Francophone Women Writing Algeria
Publication Year: 2012
Coinciding with the fiftieth anniversary of Algeria's independence, Polygraphies is significant and timely in its focus on autobiographical writings by seven of the most prominent francophone women writers from Algeria today, including Maïssa Bey, Hélène Cixous, Assia Djebar, and Malika Mokeddem. These authors witnessed both the "before" and "after" of the colonial experience in their land, and their fictional and theoretical texts testify to the lasting impact of this history. From a variety of personal perspectives and backgrounds, each writer addresses linguistic, religious, and racial issues of crucial contemporary importance in Algeria. Alison Rice engages their work from a range of disciplines, striving both to heighten our sensitivity to the plurality inherent in their texts and to move beyond a true/false dichotomy to a wealth of possible truths, all communicated in writing.
Published by: University of Virginia Press
Title Page, Copyright
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With gratitude I wish to acknowledge the many people who provided inspiration and encouragement as I wrote this book. As my dedication indicates, I would like to express special appreciation to Françoise Lionnet, my professor and advisor during my doctoral studies at the University of...
Introduction. The Witness Stand: Where the Truth Lies
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Much of contemporary writing in French by women from Algeria is arguably, and uniquely, autobiographical, but not in a traditional sense. Polygraphies examines the ways in which seven writers subtly insert the self into the text in...
Part I. The Autobiographical Springboard
1. Le moi à plusieurs reprises: From Confession to Testimony in the Autobiographical Writings of Hélène Cixous and Assia Djebar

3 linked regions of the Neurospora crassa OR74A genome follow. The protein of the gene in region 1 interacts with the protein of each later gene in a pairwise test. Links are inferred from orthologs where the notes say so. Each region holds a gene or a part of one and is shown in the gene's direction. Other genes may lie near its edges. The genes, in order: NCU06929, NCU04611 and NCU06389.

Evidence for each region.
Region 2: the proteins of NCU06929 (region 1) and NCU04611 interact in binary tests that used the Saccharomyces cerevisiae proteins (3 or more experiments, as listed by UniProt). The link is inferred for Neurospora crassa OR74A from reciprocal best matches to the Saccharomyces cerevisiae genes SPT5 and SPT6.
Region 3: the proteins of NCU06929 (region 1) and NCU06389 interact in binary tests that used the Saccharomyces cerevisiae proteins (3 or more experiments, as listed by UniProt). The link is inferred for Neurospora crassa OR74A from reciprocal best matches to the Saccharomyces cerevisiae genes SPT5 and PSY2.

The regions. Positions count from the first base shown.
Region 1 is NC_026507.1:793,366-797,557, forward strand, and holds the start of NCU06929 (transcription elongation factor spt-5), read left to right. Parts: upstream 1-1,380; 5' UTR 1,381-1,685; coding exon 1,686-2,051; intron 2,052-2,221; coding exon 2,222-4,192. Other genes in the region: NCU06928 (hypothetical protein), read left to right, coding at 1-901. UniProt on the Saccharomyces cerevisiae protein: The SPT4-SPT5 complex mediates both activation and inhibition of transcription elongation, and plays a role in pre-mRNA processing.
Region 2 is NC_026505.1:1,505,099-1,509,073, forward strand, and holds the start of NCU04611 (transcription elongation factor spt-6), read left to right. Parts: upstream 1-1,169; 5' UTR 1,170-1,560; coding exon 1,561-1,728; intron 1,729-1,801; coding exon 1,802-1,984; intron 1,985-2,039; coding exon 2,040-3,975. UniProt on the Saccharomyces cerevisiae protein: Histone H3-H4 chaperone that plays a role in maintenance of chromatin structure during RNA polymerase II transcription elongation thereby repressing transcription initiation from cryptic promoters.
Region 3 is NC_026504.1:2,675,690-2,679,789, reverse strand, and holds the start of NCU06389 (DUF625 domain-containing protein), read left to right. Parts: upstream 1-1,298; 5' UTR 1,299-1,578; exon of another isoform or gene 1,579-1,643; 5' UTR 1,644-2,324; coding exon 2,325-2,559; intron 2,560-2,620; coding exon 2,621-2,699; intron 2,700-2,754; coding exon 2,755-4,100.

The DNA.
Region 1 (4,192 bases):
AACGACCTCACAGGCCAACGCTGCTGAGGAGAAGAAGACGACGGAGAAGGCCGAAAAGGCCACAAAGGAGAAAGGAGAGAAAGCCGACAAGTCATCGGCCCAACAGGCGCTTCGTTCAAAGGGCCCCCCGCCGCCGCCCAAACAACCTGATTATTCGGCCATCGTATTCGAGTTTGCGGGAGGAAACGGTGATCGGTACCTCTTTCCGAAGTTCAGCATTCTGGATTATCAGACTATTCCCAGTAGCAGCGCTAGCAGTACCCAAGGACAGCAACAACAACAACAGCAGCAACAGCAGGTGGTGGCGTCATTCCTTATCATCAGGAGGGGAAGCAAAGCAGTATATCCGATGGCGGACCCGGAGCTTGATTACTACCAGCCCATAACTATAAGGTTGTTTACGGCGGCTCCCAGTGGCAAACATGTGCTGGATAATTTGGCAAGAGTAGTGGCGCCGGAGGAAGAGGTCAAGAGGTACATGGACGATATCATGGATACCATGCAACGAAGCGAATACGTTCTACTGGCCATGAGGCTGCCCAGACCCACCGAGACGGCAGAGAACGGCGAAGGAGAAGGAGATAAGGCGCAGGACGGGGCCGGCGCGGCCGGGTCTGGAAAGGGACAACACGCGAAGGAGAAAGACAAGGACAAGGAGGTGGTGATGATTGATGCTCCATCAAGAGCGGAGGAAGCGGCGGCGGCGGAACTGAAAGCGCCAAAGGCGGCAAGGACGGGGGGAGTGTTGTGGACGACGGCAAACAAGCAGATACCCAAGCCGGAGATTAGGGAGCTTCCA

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Hélène Cixous and Assia Djebar have composed prolific oeuvres that are quite different, but that have in common recurring autobiographical elements. Cixous, in works both theoretical and fictional, repeatedly comes back to personal topics...
2. La singularité de l’altérité: Self-Portraiture and the Other in Maïssa Bey
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In 1993, Maïssa Bey accorded a substantial interview to Martine Marzloff, and their conversation was published as part of a book five years later. The interview came at a critical moment in her life, as Samia Benameur had recently decided to take up a pen name, and take up...
Part II. Takeoff Points
3. La terre maternelle: Algeria and the Mother in the Work of Marie Cardinal, Hélène Cixous, and Assia Djebar
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La terre et la mère—the native land and the mother—arguably constitute the subjects of reflection at the heart of Marie Cardinal’s oeuvre. While homeland and family are central to most autobiographical works, these two themes of predilection are...
4. ‘‘La célébration d’une terre-mère’’: Albert Camus and Algeria according to Maïssa Bey and Assia Djebar